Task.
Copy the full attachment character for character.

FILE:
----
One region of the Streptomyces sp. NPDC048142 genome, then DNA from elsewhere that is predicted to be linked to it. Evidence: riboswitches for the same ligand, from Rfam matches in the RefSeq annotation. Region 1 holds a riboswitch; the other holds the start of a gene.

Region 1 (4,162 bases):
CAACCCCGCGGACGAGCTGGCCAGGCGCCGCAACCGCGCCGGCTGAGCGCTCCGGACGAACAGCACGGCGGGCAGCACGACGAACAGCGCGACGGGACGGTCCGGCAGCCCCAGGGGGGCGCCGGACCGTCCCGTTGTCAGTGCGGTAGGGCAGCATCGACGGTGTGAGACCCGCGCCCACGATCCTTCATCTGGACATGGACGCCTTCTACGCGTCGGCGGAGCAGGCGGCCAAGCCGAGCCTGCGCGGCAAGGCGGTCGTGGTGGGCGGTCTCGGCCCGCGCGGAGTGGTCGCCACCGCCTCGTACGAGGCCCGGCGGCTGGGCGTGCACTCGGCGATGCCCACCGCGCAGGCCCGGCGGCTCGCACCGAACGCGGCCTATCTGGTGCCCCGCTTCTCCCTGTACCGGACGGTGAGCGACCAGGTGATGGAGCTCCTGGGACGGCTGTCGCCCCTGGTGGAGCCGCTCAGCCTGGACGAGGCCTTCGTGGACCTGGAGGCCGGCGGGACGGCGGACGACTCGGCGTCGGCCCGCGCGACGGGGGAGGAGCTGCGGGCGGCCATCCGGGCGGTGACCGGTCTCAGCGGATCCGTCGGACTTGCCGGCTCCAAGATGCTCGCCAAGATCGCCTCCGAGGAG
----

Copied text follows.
One region of the Streptomyces sp. NPDC048142 genome, then DNA from elsewhere that is predicted to be linked to it. Evidence: riboswitches for the same ligand, from Rfam matches in the RefSeq annotation. Region 1 holds a riboswitch; the other holds the start of a gene.

Region 1 (4,162 bases):
CAACCCCGCGGACGAGCTGGCCAGGCGCCGCAACCGCGCCGGCTGAGCGCTCCGGACGAACAGCACGGCGGGCAGCACGACGAACAGCGCGACGGGACGGTCCGGCAGCCCCAGGGGGGCGCCGGACCGTCCCGTTGTCAGTGCGGTAGGGCAGCATCGACGGTGTGAGACCCGCGCCCACGATCCTTCATCTGGACATGGACGCCTTCTACGCGTCGGCGGAGCAGGCGGCCAAGCCGAGCCTGCGCGGCAAGGCGGTCGTGGTGGGCGGTCTCGGCCCGCGCGGAGTGGTCGCCACCGCCTCGTACGAGGCCCGGCGGCTGGGCGTGCACTCGGCGATGCCCACCGCGCAGGCCCGGCGGCTCGCACCGAACGCGGCCTATCTGGTGCCCCGCTTCTCCCTGTACCGGACGGTGAGCGACCAGGTGATGGAGCTCCTGGGACGGCTGTCGCCCCTGGTGGAGCCGCTCAGCCTGGACGAGGCCTTCGTGGACCTGGAGGCCGGCGGGACGGCGGACGACTCGGCGTCGGCCCGCGCGACGGGGGAGGAGCTGCGGGCGGCCATCCGGGCGGTGACCGGTCTCAGCGGATCCGTCGGACTTGCCGGCTCCAAGATGCTCGCCAAGATCGCCTCCGAGGAG